In the beginning of the book Siddhartha is already living in one extreme. He has a perfect life and is sheltered from all harm by his father, the Brahmin. He has plenty of food. He is loved and respected by all of the Brahmins. The women of his village all want him. He has everything he could ever want, or so you would think. He has learned all that he feels he could learn from the teachings of the Brahmins, however, his thirst for knowledge is not satiated. One day a group of a ascetics, called Shramanas pass through his town. They believe in attaining Nirvana through the rejection of worldly pleasures. This teaching is different than the way of the Brahmin's. Siddhartha and his friend Govinda, who is like Siddhartha's shadow, both go and join the Shramanas. They relinquish all of their worldly possessions and wander the forests. Siddhartha, after living the life of a Shrama for many years, no longer looks like the young boy he was when he left his father and the Brahmins. After some time, he has become a well respected member of the Shramanas. However, he realizes that though his elders have achieved many things both physically and spiritually, none of them have ever fully attained spiritual enlightenment. He realizes that this path is not the path to Nirvana. He has learned all that he feels he has needed to learn from the Shramanas and it is time to move on.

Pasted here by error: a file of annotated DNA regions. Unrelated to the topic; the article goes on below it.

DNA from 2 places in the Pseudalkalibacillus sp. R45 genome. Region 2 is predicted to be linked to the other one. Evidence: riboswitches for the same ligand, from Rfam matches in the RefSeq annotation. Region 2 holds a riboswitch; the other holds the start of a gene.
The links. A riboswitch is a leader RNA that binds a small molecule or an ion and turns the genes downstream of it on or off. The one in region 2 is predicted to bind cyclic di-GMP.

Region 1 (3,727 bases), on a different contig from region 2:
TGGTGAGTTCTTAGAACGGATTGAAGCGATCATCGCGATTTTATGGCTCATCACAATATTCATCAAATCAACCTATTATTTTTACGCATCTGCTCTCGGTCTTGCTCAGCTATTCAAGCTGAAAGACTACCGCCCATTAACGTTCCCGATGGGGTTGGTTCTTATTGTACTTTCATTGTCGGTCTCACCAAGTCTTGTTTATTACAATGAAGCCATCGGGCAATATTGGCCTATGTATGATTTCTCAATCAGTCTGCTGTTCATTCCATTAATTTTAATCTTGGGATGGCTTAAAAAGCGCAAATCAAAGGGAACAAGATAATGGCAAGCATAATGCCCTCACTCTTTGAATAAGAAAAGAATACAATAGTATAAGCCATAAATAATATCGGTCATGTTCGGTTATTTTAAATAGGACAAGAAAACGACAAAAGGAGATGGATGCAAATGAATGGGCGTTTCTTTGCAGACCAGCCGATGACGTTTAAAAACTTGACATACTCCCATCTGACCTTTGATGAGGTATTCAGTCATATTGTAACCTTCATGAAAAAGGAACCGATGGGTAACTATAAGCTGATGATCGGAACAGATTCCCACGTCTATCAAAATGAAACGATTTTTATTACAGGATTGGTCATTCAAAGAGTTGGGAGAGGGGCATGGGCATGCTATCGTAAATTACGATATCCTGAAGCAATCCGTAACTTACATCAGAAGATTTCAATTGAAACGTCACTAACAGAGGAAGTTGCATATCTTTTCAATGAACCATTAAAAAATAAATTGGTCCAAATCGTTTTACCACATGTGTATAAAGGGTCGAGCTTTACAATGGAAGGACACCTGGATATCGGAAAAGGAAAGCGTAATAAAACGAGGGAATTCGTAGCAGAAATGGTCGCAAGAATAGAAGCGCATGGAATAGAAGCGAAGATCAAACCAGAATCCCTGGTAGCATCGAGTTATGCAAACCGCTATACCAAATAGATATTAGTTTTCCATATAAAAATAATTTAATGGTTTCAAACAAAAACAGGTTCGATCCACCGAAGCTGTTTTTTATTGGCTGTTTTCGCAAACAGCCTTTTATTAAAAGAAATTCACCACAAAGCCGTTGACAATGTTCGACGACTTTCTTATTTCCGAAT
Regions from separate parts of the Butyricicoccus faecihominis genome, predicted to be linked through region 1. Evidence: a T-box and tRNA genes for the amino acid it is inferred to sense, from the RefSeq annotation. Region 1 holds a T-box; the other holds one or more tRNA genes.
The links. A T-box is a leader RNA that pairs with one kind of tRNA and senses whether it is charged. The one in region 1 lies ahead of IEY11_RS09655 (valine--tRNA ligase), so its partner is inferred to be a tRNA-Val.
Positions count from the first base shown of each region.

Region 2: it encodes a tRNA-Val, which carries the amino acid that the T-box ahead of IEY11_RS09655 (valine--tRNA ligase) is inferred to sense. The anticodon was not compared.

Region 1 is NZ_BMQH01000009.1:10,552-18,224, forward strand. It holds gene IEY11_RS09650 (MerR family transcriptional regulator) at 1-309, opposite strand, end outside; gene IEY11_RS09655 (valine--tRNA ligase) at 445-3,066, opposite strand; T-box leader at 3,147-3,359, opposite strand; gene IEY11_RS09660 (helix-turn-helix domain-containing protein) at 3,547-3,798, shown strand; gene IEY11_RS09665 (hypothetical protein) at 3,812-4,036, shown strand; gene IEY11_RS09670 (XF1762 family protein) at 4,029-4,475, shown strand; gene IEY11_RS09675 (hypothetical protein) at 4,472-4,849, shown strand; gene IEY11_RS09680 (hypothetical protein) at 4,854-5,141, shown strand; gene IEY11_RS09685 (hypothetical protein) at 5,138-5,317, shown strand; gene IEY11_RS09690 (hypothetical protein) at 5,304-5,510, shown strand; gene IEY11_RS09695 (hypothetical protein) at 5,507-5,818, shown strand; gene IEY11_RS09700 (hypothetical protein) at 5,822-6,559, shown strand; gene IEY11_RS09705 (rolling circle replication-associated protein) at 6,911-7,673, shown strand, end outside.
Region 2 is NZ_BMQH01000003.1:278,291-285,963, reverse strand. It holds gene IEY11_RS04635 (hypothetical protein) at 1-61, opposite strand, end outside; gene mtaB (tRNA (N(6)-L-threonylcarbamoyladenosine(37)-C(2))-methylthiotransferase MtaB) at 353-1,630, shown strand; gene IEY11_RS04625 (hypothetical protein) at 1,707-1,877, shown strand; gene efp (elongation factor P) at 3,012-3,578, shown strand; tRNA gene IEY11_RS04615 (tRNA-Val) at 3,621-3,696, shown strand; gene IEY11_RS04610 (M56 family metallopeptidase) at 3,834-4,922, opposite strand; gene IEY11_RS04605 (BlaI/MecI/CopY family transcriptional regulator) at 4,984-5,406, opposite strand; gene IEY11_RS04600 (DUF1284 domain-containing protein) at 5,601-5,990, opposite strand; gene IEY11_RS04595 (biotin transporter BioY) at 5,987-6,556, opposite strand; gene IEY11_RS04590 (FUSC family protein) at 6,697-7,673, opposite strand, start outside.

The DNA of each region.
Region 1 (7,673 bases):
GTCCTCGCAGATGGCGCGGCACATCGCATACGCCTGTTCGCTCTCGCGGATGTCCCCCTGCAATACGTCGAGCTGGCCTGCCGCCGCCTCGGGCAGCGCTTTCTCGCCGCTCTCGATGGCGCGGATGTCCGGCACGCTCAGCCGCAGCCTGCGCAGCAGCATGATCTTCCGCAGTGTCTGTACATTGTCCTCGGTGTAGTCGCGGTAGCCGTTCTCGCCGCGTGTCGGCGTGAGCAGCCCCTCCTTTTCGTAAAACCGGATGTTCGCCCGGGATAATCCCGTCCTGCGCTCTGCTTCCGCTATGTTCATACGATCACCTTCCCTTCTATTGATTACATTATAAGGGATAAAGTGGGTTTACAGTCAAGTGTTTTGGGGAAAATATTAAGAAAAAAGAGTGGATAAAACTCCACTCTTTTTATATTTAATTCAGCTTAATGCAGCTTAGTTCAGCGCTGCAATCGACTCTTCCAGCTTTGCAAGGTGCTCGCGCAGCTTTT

During the time that Siddhartha and Govinda decide that it is timeto depart with the Shramanas they hear stories of a holy man named Gotama. He... [continues]
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